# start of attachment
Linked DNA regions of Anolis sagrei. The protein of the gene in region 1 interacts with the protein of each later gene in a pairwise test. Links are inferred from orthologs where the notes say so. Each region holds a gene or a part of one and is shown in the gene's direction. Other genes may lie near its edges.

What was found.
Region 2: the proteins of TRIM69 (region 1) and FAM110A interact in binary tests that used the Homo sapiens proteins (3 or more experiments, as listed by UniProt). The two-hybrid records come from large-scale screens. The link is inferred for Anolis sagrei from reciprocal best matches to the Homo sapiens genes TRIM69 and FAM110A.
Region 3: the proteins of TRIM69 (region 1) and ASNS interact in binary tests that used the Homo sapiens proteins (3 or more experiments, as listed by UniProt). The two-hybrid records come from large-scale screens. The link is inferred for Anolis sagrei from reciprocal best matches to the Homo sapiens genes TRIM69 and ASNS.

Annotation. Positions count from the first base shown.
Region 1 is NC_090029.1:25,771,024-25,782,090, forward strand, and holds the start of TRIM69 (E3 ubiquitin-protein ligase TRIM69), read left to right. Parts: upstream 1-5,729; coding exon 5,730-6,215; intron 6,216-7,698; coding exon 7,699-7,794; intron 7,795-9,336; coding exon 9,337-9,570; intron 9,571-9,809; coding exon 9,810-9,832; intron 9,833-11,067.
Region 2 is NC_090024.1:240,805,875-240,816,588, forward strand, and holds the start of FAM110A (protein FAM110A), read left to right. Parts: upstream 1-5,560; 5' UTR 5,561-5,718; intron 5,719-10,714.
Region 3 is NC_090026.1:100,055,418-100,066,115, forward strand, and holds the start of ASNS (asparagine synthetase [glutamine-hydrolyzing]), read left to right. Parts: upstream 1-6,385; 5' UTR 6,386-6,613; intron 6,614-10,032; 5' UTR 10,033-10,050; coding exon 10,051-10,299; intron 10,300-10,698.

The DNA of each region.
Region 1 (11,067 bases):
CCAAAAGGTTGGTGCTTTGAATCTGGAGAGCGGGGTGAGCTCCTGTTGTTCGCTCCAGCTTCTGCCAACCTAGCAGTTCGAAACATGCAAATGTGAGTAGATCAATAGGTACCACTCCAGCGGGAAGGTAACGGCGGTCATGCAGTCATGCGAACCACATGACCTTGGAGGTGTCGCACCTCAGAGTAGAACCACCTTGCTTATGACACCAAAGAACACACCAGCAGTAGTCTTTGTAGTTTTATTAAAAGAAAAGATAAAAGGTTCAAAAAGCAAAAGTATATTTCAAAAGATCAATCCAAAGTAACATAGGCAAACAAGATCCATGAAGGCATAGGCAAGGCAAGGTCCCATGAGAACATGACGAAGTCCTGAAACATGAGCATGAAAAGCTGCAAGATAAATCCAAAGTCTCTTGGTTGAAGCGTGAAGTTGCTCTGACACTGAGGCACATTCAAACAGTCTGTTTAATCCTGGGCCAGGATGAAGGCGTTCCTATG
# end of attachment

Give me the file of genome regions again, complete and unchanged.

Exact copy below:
Linked DNA regions of Anolis sagrei. The protein of the gene in region 1 interacts with the protein of each later gene in a pairwise test. Links are inferred from orthologs where the notes say so. Each region holds a gene or a part of one and is shown in the gene's direction. Other genes may lie near its edges.

What was found.
Region 2: the proteins of TRIM69 (region 1) and FAM110A interact in binary tests that used the Homo sapiens proteins (3 or more experiments, as listed by UniProt). The two-hybrid records come from large-scale screens. The link is inferred for Anolis sagrei from reciprocal best matches to the Homo sapiens genes TRIM69 and FAM110A.
Region 3: the proteins of TRIM69 (region 1) and ASNS interact in binary tests that used the Homo sapiens proteins (3 or more experiments, as listed by UniProt). The two-hybrid records come from large-scale screens. The link is inferred for Anolis sagrei from reciprocal best matches to the Homo sapiens genes TRIM69 and ASNS.

Annotation. Positions count from the first base shown.
Region 1 is NC_090029.1:25,771,024-25,782,090, forward strand, and holds the start of TRIM69 (E3 ubiquitin-protein ligase TRIM69), read left to right. Parts: upstream 1-5,729; coding exon 5,730-6,215; intron 6,216-7,698; coding exon 7,699-7,794; intron 7,795-9,336; coding exon 9,337-9,570; intron 9,571-9,809; coding exon 9,810-9,832; intron 9,833-11,067.
Region 2 is NC_090024.1:240,805,875-240,816,588, forward strand, and holds the start of FAM110A (protein FAM110A), read left to right. Parts: upstream 1-5,560; 5' UTR 5,561-5,718; intron 5,719-10,714.
Region 3 is NC_090026.1:100,055,418-100,066,115, forward strand, and holds the start of ASNS (asparagine synthetase [glutamine-hydrolyzing]), read left to right. Parts: upstream 1-6,385; 5' UTR 6,386-6,613; intron 6,614-10,032; 5' UTR 10,033-10,050; coding exon 10,051-10,299; intron 10,300-10,698.

The DNA of each region.
Region 1 (11,067 bases):
CCAAAAGGTTGGTGCTTTGAATCTGGAGAGCGGGGTGAGCTCCTGTTGTTCGCTCCAGCTTCTGCCAACCTAGCAGTTCGAAACATGCAAATGTGAGTAGATCAATAGGTACCACTCCAGCGGGAAGGTAACGGCGGTCATGCAGTCATGCGAACCACATGACCTTGGAGGTGTCGCACCTCAGAGTAGAACCACCTTGCTTATGACACCAAAGAACACACCAGCAGTAGTCTTTGTAGTTTTATTAAAAGAAAAGATAAAAGGTTCAAAAAGCAAAAGTATATTTCAAAAGATCAATCCAAAGTAACATAGGCAAACAAGATCCATGAAGGCATAGGCAAGGCAAGGTCCCATGAGAACATGACGAAGTCCTGAAACATGAGCATGAAAAGCTGCAAGATAAATCCAAAGTCTCTTGGTTGAAGCGTGAAGTTGCTCTGACACTGAGGCACATTCAAACAGTCTGTTTAATCCTGGGCCAGGATGAAGGCGTTCCTATG